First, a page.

Last month, we had a robbery.
Excuse me, a burglary. A burglary occurs when an individual enters without permission. Robbery involves theft of money or property through the threat or use of violence against a person.
The POS who broke in took things that are more sentimental than valuable, although because The PreTeen was on punishment, his electronic items were stacked neatly in the master bedroom, almost like we were giving these folks an easy pass. Explaining to my son what happened was difficult. Home is supposed to be a safe haven.
Unfortunately, it’s not an isolated experience. In the past few week, four other homes have been broken into the same way: waiting until the houses are empty, the thieves break in through a rear door usually by breaking a window and reaching in to open the door. Once they enter, they have a field day, tearing up the house to find valuables and leaving just as quickly as they entered. Delaware County has a horrendous heroin epidemic, and the detective who investigated our break in surmised that based on how the break-in happened and what was taken, it was probably some junkies looking for a fix.
The first few days after the break in, I was a wreck. I didn’t want to leave the house empty for fear that the thieves would return to take the rest of our meager possessions. I was suspicious of the neighbors, giving all kinds of side eye and closer looks at the less savory neighbors. I gave much attitude to the nonchalant way that the rest of the world went along, not a care or worry. It was suggested we move (already plotting this); get a new door (we have to, the effers destroyed our current door); add a security camera or system (cue my ex brother in law) and get steel bars for the windows.
I balk at the idea of steel bars. It’s bad enough that I had a week of paranoia, wasting some quality days skulking about the house because of the fear that someone would get back in, but the idea that I now have to view life through the shadows of steel bars, in a sense imprisoning myself to protect my things is ridiculous. Why should I have to accept this as a way of living? Why do hard working citizens have to adjust and adapt their lives for a few rotten apples?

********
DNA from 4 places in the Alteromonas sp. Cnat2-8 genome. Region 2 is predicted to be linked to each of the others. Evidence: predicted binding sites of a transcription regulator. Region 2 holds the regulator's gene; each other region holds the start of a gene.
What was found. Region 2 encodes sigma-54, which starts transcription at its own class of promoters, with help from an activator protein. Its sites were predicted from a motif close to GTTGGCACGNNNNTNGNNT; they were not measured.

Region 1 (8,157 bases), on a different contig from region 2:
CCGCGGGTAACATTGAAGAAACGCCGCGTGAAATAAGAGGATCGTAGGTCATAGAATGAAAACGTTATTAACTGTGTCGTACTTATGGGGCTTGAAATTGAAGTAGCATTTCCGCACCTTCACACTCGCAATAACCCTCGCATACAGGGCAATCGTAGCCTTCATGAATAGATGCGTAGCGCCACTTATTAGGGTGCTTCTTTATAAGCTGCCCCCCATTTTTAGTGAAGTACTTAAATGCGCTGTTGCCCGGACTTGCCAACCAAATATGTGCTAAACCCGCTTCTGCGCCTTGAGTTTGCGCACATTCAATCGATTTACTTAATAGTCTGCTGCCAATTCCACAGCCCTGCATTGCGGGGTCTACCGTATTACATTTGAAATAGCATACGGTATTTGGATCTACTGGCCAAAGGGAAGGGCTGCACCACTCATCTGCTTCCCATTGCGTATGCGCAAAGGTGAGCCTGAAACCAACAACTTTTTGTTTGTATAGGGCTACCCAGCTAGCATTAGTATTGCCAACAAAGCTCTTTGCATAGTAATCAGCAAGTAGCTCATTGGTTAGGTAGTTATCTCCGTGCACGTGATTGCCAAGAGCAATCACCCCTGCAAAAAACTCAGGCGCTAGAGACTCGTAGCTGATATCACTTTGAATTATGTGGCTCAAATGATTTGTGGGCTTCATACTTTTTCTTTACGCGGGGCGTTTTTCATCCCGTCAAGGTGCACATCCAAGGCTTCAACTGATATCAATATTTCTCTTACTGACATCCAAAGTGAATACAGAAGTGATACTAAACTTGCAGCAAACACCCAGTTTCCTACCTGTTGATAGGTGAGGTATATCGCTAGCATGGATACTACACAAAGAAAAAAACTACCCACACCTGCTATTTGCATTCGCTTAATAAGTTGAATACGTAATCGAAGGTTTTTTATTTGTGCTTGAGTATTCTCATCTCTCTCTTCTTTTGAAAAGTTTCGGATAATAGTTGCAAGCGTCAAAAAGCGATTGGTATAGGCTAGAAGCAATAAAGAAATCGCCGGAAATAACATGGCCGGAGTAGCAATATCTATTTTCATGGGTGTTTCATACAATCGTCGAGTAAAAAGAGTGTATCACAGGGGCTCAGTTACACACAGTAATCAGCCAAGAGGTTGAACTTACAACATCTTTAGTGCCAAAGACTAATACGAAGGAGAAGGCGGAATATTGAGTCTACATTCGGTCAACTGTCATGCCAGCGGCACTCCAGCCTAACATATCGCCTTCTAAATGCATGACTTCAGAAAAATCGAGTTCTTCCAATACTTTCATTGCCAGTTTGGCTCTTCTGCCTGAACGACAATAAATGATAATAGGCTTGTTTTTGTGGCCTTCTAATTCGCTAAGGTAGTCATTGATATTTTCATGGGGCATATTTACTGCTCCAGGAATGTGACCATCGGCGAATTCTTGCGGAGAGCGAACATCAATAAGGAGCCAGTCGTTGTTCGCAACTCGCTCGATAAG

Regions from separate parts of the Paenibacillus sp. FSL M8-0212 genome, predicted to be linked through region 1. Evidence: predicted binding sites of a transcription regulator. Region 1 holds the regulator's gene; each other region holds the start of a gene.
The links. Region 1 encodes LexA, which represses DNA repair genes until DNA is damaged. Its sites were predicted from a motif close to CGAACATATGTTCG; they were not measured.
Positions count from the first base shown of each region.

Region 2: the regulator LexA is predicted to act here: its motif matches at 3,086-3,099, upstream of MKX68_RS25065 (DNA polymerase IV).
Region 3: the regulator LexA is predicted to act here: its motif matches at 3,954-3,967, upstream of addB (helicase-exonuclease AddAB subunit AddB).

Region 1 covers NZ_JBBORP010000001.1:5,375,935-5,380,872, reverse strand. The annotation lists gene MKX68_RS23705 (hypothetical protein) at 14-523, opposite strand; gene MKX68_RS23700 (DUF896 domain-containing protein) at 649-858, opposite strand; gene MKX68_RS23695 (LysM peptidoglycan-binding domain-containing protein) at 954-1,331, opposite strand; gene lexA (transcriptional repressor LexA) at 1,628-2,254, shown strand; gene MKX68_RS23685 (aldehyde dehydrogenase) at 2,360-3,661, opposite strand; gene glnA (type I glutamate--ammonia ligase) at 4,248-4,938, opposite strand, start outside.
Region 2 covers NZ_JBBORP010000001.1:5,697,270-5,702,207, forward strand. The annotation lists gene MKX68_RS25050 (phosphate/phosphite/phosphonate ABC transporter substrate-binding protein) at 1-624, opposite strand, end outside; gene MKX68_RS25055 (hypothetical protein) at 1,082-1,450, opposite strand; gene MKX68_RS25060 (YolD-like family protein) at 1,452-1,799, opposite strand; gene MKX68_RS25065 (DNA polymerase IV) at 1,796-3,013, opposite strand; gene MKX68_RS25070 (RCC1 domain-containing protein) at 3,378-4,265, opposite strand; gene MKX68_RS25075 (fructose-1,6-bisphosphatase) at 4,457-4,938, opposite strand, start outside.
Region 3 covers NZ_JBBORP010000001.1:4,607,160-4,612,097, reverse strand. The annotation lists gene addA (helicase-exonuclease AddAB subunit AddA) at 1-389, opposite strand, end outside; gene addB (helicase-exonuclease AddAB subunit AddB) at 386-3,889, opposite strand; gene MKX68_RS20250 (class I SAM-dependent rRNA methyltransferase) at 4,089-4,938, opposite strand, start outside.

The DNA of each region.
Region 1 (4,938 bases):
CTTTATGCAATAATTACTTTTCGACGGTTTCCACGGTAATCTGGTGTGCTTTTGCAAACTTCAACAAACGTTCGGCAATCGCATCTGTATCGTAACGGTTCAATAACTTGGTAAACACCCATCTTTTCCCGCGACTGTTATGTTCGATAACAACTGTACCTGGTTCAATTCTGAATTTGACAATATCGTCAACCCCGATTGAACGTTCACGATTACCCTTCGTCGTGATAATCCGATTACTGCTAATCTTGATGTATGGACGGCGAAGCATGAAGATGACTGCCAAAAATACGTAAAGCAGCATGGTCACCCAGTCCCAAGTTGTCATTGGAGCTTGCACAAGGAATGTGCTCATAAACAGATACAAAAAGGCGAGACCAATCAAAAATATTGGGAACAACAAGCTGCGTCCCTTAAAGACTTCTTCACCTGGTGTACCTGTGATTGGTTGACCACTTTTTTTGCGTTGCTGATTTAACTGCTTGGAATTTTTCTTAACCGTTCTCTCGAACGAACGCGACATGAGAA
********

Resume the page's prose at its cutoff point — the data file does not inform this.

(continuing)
Instead of being a victim, I vow to fight back. Here’s how you can also fight back. Most burglaries are committed by opportunist thieves. In two out of ten burglaries they don’t even have to use force – they get in through an open door or window. Do an audit of your home through the eyes of a burglar – are there places where they could break in unseen? Can you replace weak locks on doors and windows? Can a burglar break in silently or will they cause a ruckus by breaking glass?
<H2> Reduce the risk of burglary happening to you by making sure you’ve taken theses simple precautions: </H2>
1) Secure all Windows: Easily visible locks may deter some thieves, because a window lock forces the thief to break the glass and risk attracting attention. Lock away any ladders or other portable items that could be used to reach upper windows. If your house is going to be left empty, make sure all windows and doors are closed and locked and remember to set the burglar alarm.
2) Secure all Doors: If your front and back doors are not secure, neither is your home. Make sure the doors and frames are strong and in good condition. Use a deadlock with a key, so a thief can’t smash a nearby panel to open the door from the inside; if the thief gets into the property through a window they can’t carry your property out through the door.
3) Good Lighting: Good lighting can deter a thief. Some exterior lights have an infra-red sensor that switches the light on for a few moments when it detects something in its range.
4) Security Alarms: Visible security alarms make burglars think twice.
5) Property Maintenance: Trim or remove all overgrown vegetation in the front and rear of the property.
6) Records of Property: Keep receipts and record all serial numbers of valuable items. Take photos and keep a file of valuable items for easier identification.
7) Know Your Neighbors: By speaking to your neighbors, you will be more aware of who does and does not belong in your neighborhood. This seems like it’s akin to profiling but it’s not. When you know WHO should be coming in and out of your neighbors’ homes, thieves are less likely to target your community.
8) Report suspicious activity to 911.
Watching the way my neighborhood has changed, I refuse to be a victim and allow this to be the way it is. My new normal is going to be one of diligence, observation, and saying “Hello” to every person who passes my house.